Thanks everybody- that's especially reassuring you are all advising a similar approach, and I'm usually very reluctant to go 'against' my GP but on this one it just doesn't sit right- everything I've read and your opinions too say I will need medication to get TSH lower than that to even have a chance at successful pregnancy...

Claire- are GPS allowed to prescribe for me or does it have to come from the endocrine clinic? I got the impression GPS can do it, I just want to check before I start ploughing through the list of GPS at my surgery, best wishes to you too xxx

clairettc Thu 23-Nov-17 13:28:22

Gp's prescribe it. Usually start at 25mcg and then check your TSH level again in 6-8 weeks and go from there. Even if it's then ok I'd check again every couple of months if your trying to conceive as it can change when you're in the early stages of starting medication.

I went several months without checking and regretted it as my TSH went too low and my periods almost disappeared - I'm now on alternating doses between 75mcg and 100mcg to get it in range which is very annoying!

Best of luck - you could email/write a letter to the gp saying your concerned as you've read x, y, z then it gives the gp time to look up guidelines and call you about it? Just a thought.

clairettc Thu 23-Nov-17 13:29:01

And if you get pregnant you should be referred to obstetrics endocrine clinic x

Aeiou90 Thu 23-Nov-17 14:05:36

Thank you very much!

I have one more question- my husband has read up about this too- specifically how diet can improve things... he is keen for us to try vegan specifically. I have to admit I've read success stories about hashimotos and gluten free- is there anything in this in your opinion? I'm assuming the diet is alongside medication, could it ever lead to coming off medication or is it more that the thyroid damage is done and the diet can just slow down further damage? Or is it all a load of rubbish?! x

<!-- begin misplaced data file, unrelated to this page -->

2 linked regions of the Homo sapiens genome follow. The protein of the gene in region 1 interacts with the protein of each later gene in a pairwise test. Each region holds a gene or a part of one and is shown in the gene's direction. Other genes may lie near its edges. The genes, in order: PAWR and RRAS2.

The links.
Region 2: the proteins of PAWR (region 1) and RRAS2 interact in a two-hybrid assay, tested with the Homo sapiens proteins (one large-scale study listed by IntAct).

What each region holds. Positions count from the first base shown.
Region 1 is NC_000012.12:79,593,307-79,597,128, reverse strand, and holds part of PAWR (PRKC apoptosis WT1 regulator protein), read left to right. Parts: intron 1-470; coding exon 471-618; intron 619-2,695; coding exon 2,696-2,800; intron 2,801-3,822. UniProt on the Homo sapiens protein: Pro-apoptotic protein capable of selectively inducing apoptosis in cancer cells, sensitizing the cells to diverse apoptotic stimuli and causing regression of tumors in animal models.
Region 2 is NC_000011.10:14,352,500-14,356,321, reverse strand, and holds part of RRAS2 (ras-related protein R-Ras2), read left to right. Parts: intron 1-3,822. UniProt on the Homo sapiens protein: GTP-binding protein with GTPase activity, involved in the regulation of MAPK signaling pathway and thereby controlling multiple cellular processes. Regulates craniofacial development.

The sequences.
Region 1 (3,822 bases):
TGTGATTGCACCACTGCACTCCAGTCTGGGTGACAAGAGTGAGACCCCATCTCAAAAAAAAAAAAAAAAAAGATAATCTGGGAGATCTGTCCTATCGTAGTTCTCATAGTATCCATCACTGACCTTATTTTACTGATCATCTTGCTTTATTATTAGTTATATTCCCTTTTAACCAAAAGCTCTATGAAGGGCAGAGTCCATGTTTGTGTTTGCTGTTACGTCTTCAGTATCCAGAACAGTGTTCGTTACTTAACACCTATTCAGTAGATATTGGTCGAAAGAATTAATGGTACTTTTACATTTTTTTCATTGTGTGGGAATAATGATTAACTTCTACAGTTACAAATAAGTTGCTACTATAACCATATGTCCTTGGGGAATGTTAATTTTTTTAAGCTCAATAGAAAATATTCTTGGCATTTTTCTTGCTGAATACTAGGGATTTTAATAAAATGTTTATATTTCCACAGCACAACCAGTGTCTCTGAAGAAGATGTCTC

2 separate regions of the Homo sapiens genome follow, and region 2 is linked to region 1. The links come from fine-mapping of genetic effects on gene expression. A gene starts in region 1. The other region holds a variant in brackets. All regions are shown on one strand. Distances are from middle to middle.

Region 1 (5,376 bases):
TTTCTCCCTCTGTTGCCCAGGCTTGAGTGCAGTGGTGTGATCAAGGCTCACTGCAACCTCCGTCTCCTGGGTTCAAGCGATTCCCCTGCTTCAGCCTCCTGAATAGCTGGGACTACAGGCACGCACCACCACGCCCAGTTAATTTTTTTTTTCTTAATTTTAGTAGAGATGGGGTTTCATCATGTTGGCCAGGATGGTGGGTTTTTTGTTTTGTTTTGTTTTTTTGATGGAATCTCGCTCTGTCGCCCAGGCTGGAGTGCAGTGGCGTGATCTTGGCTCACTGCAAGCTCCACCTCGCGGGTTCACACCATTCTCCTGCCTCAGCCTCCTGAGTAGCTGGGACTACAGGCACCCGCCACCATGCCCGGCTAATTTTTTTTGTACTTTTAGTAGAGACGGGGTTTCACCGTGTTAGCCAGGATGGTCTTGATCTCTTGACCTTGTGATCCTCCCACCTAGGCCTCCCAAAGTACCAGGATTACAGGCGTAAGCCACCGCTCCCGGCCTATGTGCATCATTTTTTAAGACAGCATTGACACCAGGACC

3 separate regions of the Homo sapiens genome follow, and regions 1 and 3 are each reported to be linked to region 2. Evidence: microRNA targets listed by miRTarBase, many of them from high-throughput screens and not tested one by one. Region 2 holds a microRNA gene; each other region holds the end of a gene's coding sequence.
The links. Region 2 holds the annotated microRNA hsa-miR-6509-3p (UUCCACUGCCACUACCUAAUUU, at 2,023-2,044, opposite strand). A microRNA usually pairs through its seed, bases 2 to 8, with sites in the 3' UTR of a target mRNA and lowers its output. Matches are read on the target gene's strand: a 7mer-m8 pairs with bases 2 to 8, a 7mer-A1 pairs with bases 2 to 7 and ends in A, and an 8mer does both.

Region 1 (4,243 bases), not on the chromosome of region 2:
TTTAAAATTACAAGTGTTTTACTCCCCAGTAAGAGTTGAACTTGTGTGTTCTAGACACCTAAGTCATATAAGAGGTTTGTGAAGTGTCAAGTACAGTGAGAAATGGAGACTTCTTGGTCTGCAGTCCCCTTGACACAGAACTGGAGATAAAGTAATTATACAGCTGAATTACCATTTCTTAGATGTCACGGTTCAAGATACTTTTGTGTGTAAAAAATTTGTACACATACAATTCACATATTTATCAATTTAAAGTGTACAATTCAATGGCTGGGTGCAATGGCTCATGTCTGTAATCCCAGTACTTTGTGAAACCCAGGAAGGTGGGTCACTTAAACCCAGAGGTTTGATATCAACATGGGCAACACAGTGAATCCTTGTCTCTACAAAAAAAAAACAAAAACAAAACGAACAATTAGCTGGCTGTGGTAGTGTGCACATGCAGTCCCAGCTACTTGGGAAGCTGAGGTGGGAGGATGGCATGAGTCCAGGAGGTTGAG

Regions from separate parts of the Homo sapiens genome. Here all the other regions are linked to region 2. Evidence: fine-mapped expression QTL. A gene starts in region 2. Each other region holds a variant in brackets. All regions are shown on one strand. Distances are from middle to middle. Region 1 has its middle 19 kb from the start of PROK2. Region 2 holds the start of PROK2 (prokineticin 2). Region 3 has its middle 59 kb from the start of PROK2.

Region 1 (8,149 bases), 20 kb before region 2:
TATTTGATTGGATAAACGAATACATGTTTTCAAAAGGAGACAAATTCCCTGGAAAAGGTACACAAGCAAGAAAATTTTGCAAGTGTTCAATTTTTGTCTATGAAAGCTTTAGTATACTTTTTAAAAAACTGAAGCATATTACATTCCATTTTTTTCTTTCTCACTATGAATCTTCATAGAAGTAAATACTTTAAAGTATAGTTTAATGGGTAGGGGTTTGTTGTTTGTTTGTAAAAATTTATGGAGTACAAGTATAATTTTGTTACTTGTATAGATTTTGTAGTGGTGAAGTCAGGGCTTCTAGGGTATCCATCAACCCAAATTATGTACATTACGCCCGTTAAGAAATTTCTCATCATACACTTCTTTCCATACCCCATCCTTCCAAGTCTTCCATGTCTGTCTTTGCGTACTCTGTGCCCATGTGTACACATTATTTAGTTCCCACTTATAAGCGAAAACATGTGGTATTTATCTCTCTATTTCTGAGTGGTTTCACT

clairettc Thu 23-Nov-17 14:25:55

I'm afraid I've never heard of that! Hashimotos is an autoimmune disease meaning your body has inappropriately attacked its own thyroid gland . It often runs in families along with other autoimmune diseases.

I've never been told or tell anyone that diet impacts on it x

fififa Thu 23-Nov-17 15:20:30

A wife of my husband's friend has Hashimotos. They have 2 failed IVF-s and is considering IVF DE now, as she is 42. A doc also recommends undergoing IVF DE with PGS NGS xx

clairettc Thu 23-Nov-17 15:33:46

Hi @fififa , what's PGS NGS?

Aeiou90 Thu 23-Nov-17 15:35:25

Thank you all- that is so helpful, i really appreciate you taking the time to reply, think I feel more confident now saying to (a different ) GP that I want to take the treatment path and try to get levels under control for ttc. Thanks for the idea of emailing gp first- I hadn't thought of that! xxx

clairettc Thu 23-Nov-17 15:54:23

Message withdrawn at poster's request.

SpeckyB Thu 23-Nov-17 18:29:56

I have had Hashimotos for 13 years and I am now 29 weeks pregnant with my third child.

Your TSH of 6 is a little high but you seem to have caught this early as usually it would be a lot worse. Did you have the blood test first thing in the morning? That is the most accurate time to do it.

I have not had trouble conceiving or maintaining a pregnancy but I made sure I knew a lot about what I needed to do. My endocrinologist said my TSH should be maintained within a level of 1-2 when TTC and pregnant. Once you conceive you need to increase your dose of thyroxine and have regular blood tests. My thyroxine dose has increased from 150 to 200 in all my pregnancies.

The baby does not have a working thyroid until after 12 weeks so getting your thyroxine dose right at the start is key. Ask for a blood test as soon as you find out you’re pregnant. Have it in the morning and do not take thyroxine before the test.

Thyroxine is best taken in the morning on an empty stomach. Avoid milk for an hour after taking it. I take it as soon as I wake.

You will be referred to an obstetrics endocrinologist but in my experience you don’t see them until after your 12 week scan. So don’t wait to see them before doing anything.

You could take the NICE guidelines to your GP or advice from the British Thyroid Foundation. Good luck!

Join the discussion

Join the discussion

Registering is free, easy, and means you can join in the discussion, get discounts, win prizes and lots more.

Register now